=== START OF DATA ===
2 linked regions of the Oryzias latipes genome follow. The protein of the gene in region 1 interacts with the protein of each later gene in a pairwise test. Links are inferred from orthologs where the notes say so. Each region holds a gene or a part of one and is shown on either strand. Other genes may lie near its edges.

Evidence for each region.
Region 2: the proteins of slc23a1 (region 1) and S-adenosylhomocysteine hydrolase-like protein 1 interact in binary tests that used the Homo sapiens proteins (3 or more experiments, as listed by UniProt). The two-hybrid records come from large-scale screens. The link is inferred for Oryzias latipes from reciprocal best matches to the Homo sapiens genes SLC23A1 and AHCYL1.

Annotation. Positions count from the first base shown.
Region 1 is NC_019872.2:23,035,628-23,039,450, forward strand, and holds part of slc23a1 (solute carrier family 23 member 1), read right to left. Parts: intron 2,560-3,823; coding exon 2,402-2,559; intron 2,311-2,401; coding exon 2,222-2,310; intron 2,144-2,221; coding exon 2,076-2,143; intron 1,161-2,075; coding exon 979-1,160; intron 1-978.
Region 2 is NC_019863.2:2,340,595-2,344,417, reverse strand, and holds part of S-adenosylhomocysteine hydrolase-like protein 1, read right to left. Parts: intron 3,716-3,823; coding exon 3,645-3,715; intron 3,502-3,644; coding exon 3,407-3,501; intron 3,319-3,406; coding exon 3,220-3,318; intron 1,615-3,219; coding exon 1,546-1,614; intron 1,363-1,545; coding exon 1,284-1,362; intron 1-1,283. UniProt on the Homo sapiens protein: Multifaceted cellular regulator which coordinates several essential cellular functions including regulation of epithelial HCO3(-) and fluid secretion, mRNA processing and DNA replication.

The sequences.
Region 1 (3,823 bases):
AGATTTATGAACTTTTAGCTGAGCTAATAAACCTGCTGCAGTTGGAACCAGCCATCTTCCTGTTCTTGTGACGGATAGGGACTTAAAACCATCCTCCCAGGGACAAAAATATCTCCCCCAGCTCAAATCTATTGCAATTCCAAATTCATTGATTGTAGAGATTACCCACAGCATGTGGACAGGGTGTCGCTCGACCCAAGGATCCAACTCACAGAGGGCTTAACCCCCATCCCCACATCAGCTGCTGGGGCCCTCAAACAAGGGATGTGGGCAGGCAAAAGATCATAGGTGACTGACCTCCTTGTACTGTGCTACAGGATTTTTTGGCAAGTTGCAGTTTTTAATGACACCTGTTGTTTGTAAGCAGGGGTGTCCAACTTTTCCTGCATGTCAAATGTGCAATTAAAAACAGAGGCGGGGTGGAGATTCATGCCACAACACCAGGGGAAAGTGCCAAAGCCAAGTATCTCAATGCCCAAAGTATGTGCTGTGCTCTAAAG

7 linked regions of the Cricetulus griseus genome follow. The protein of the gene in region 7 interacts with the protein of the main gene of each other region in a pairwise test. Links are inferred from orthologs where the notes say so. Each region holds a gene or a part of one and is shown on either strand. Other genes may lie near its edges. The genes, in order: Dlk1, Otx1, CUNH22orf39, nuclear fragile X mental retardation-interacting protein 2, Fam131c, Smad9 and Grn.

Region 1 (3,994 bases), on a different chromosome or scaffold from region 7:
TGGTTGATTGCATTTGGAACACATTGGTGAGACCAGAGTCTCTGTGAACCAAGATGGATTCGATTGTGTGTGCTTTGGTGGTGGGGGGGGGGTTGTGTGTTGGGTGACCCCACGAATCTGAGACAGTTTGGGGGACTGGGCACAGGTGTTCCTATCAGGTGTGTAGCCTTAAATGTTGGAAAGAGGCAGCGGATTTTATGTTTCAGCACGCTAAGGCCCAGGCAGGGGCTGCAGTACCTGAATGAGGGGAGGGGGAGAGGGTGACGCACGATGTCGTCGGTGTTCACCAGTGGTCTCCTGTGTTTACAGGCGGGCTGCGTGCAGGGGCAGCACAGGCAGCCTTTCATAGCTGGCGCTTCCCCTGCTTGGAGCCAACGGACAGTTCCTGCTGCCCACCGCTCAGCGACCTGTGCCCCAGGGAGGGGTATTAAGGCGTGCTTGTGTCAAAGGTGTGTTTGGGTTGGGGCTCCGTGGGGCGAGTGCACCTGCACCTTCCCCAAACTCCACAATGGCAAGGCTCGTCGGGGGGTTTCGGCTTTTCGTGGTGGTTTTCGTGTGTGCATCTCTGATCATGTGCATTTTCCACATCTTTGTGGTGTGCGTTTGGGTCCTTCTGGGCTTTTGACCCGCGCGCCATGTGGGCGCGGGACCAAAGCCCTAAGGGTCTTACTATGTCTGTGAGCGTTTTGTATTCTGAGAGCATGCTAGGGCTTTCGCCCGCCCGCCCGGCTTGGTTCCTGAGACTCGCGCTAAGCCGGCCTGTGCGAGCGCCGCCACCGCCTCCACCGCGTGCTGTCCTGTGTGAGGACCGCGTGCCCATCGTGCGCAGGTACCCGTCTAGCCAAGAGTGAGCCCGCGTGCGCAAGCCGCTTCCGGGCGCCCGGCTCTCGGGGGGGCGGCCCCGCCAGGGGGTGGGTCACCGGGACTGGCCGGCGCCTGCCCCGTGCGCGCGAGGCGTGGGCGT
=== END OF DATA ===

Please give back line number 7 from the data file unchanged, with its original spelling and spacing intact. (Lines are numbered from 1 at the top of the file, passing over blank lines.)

The sequences.